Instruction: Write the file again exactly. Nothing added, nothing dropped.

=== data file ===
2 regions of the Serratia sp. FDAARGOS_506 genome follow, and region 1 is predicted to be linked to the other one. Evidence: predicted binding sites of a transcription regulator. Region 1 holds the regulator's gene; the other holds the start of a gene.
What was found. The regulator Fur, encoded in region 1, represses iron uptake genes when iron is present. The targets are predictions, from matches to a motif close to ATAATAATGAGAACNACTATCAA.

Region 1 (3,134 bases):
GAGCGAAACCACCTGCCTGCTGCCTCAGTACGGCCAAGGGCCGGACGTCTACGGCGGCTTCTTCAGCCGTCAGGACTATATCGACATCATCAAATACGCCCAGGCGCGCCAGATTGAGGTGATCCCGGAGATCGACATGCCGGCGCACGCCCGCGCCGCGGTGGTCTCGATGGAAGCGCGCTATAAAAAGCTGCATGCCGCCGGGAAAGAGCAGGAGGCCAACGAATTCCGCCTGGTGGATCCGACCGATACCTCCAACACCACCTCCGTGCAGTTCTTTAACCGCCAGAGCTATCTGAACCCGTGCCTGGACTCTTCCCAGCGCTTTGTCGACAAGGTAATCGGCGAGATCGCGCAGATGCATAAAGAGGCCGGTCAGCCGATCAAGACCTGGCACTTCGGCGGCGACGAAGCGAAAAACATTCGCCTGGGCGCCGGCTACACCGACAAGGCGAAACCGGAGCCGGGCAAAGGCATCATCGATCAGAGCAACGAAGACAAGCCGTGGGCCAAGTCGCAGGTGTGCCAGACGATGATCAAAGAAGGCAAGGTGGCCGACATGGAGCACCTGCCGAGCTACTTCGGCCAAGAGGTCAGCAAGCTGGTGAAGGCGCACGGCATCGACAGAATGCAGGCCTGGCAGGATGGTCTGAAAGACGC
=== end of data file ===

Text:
2 regions of the Serratia sp. FDAARGOS_506 genome follow, and region 1 is predicted to be linked to the other one. Evidence: predicted binding sites of a transcription regulator. Region 1 holds the regulator's gene; the other holds the start of a gene.
What was found. The regulator Fur, encoded in region 1, represses iron uptake genes when iron is present. The targets are predictions, from matches to a motif close to ATAATAATGAGAACNACTATCAA.

Region 1 (3,134 bases):
GAGCGAAACCACCTGCCTGCTGCCTCAGTACGGCCAAGGGCCGGACGTCTACGGCGGCTTCTTCAGCCGTCAGGACTATATCGACATCATCAAATACGCCCAGGCGCGCCAGATTGAGGTGATCCCGGAGATCGACATGCCGGCGCACGCCCGCGCCGCGGTGGTCTCGATGGAAGCGCGCTATAAAAAGCTGCATGCCGCCGGGAAAGAGCAGGAGGCCAACGAATTCCGCCTGGTGGATCCGACCGATACCTCCAACACCACCTCCGTGCAGTTCTTTAACCGCCAGAGCTATCTGAACCCGTGCCTGGACTCTTCCCAGCGCTTTGTCGACAAGGTAATCGGCGAGATCGCGCAGATGCATAAAGAGGCCGGTCAGCCGATCAAGACCTGGCACTTCGGCGGCGACGAAGCGAAAAACATTCGCCTGGGCGCCGGCTACACCGACAAGGCGAAACCGGAGCCGGGCAAAGGCATCATCGATCAGAGCAACGAAGACAAGCCGTGGGCCAAGTCGCAGGTGTGCCAGACGATGATCAAAGAAGGCAAGGTGGCCGACATGGAGCACCTGCCGAGCTACTTCGGCCAAGAGGTCAGCAAGCTGGTGAAGGCGCACGGCATCGACAGAATGCAGGCCTGGCAGGATGGTCTGAAAGACGC